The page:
Gretsch Country Club, made in Booneville Arkansas in February of 1977. 17" maple laminate body, maple neck, ebony board. Hardware was gold many moons ago. Anyone that knows me well knows what a battle I've had with hollow bodies and arch tops. I've had arch tops all my life, Gibsons, Epiphones, Guilds, all that. I have never found one that worked for me. I was seeking something that didn't exist. I wanted the look of an arch top with the feel of a 335 and yet with a clear Fender like tone. I've spent thousands of dollars looking for the right one, usually with snob appeal attached to it (in the form of bragging rights of owning a 1940s or 50s Gibson or equivalent). Every one of those top end guitars was a disappointment in it's own way. If I liked the sound, I didn't like the neck.... you get the idea. These Holy Grail guitars always let me down. To pay for this Country Club I sold my '69 ES-150D, it just wasn't working for me. I have owned a '62 Tennesseean and a '68 Country Gentleman and neither set me on fire so I wasn't really looking to buy yet another Gretsch. This one showed up on ebay and I bid on it, but the reserve didn't get met. He relisted it, I bid again, and again the reserve didn't get met. Finally I contacted him and we agreed on a price of $1050 shipped. I was reluctant because I had heard some bad things about the Booneville Gretsches, but I bought it anyway. Before I bought it I tracked down Gene Haugh, who was the production manager at Gretsch in the 70s and we chatted about quality control, design, etc. I then had a little better feeling about what I was getting myself into. Well, I was quite happy when I opened the box. It was definitely a looker, the finish is great, the neck is slim but solid, no flex at all, and it sounded good. Now the tweaking phase. There was no truss rod wrench. Most Gretsches made during the Baldwin period had a unique gearbox mechanism to control the truss rod and took a special key. I contacted Duke Kramer who also worked at Gretsch for many years, and he had none. I finally made a key from 1/4" round stock and some artful (albeit crude) notching with a dremel tool. I tweaked the rod, straightened the neck, and then discovered just how bad the frets were. They look like they had been levelled with a belt sander by someone in the middle of an epileptic seizure. Over the next month I battled with it with a fret file, sandpaper, steel wool, a buffer, and came close to using a weed whacker in desparation. At last I think I've got them level and true. I tried Pyramid flatwounds on it, hated them, tried Elixir 11-49 roundwounds, they were boring, and ended up using D'Addario XL110s on it, which I've used on everything else for the last 20 years. The tuners didn't seem great, just worn I guess, and I replaced them with a new set of Grovers, which was a direct replacement with no new holes (yay!). There is a plastic insert in the tailpiece that reads "Country Club", and that piece was missing. I found one on ebay and ended up coughing up $56 for it, but I wanted it to be complete. Adjusting the pickups was another nightmare. In all my years of owning and repairing guitars, I've never found one that was so sensitive to a quarter turn of a polepiece screw. What a pain to get the output balanced! The bridge was dead, too, the soft saddles had worn over the years and didn't have a good break point. Some filing and shaping brought them back to life. I basically had to re-do any and all quality control and setup it had ever been subjected to. I've found that no matter how much you spend on a guitar, the best ones always sneak up on you, and they're not always the ones you pay the most for or hold in the highest esteem. The keepers are usually the ones that you don't expect. I'm a crappy player, but with this thing in my hands I find myself playing music I never thought I'd be able to play.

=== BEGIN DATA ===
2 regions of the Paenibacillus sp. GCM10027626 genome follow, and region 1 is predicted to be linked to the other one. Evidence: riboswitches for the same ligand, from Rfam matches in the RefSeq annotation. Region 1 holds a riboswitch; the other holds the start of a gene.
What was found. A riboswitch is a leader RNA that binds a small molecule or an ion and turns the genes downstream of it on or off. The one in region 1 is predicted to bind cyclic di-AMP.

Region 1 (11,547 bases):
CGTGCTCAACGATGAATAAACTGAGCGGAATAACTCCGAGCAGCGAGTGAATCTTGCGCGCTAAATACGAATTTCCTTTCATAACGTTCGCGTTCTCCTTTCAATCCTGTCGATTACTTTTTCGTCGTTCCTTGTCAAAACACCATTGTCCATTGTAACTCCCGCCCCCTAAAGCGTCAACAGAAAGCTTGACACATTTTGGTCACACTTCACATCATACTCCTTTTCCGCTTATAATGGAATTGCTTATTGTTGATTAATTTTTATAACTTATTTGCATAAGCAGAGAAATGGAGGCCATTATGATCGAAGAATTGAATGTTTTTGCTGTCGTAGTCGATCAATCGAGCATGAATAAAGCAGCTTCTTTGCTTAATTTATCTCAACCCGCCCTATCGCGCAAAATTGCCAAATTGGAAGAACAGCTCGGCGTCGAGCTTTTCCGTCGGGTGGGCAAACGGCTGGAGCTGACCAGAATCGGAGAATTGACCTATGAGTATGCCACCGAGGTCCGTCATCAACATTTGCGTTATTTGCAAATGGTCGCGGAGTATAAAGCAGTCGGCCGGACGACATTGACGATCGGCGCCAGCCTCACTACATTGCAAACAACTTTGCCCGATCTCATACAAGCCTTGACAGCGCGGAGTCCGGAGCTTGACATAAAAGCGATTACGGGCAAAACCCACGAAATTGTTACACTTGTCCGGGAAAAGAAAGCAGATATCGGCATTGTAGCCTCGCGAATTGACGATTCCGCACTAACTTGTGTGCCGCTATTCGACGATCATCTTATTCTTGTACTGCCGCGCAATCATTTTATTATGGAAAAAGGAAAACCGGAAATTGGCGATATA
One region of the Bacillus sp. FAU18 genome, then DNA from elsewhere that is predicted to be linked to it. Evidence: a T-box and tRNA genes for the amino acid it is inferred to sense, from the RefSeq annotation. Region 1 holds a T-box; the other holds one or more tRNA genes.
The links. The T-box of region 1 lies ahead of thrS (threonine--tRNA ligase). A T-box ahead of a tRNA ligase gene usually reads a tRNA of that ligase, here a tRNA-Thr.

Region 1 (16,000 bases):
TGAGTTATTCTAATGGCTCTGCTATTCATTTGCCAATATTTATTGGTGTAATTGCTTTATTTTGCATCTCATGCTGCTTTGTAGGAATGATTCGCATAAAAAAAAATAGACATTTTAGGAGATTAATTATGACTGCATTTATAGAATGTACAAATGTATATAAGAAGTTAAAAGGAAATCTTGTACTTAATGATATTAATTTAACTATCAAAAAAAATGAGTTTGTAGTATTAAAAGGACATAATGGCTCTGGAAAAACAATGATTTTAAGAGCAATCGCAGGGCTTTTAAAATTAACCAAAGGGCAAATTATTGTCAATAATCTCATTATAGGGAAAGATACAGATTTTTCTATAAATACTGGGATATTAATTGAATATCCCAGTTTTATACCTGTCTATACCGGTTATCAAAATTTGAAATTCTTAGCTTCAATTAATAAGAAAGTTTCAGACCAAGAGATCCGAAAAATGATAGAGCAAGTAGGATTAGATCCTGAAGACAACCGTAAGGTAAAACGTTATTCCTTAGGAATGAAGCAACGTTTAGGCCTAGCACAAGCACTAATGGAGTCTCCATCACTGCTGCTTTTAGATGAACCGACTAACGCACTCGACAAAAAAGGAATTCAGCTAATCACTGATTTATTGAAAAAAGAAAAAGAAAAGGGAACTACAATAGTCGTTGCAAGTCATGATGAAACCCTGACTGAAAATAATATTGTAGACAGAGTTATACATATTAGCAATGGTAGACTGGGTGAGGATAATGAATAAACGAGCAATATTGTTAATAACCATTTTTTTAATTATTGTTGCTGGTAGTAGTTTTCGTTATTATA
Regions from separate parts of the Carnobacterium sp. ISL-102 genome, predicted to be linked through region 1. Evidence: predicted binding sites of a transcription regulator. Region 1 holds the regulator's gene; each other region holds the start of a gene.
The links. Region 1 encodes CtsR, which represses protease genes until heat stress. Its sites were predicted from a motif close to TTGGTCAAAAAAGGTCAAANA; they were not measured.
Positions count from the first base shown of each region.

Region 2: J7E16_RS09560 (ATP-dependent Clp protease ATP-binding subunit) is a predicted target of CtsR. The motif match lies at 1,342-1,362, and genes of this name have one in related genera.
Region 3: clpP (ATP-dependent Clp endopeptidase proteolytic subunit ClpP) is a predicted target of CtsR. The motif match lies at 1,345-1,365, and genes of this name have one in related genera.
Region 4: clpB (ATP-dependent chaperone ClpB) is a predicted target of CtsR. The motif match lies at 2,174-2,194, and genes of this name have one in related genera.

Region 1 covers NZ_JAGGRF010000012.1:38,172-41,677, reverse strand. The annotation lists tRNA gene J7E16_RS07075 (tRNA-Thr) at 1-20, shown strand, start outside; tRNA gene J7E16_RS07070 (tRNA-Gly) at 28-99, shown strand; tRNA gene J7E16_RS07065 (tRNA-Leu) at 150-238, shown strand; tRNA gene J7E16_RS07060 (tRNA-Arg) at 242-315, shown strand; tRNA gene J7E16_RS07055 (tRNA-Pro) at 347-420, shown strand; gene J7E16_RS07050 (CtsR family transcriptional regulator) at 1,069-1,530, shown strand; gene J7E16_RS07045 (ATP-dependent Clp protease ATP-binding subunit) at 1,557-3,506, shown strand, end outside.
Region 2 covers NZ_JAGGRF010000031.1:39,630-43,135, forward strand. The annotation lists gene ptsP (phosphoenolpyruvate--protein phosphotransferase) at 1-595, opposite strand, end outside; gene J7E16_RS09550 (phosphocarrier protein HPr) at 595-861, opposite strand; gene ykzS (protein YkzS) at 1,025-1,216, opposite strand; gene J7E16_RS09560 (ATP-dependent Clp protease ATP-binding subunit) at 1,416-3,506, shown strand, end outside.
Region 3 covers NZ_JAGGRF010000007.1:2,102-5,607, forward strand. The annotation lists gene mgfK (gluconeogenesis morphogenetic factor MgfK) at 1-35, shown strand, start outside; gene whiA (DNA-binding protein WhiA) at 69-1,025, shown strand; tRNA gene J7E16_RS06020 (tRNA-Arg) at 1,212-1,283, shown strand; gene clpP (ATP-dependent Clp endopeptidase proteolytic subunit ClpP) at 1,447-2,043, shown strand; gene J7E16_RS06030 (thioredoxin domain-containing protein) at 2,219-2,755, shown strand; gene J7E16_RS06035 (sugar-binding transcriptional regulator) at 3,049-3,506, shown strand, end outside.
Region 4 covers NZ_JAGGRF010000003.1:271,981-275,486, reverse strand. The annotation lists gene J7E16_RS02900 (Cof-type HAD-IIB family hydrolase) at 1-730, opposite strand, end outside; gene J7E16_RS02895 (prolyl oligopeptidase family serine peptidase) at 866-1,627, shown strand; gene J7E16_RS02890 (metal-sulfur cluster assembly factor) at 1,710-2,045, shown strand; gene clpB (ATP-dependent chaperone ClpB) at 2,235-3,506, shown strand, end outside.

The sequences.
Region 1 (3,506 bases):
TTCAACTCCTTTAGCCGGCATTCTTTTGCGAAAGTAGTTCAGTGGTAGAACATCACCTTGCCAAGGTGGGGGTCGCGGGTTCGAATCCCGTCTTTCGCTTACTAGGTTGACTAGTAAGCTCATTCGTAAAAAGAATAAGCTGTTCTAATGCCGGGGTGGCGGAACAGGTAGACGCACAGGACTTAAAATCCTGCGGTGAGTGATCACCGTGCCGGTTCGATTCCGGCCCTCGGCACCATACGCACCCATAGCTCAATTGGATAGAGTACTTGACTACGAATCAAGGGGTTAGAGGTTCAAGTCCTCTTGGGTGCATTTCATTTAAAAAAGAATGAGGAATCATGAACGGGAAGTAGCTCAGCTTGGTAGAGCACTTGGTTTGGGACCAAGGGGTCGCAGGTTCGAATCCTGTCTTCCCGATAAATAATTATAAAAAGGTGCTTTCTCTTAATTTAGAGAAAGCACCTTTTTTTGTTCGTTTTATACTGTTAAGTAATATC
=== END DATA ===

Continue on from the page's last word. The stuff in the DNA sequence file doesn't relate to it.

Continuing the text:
Notice the strap in the second photo. I don't get too excited about straps, if they're comfortable, fine, I don't care what they look like, but I spied this leather airbrushed mudflap girl one and had to have it.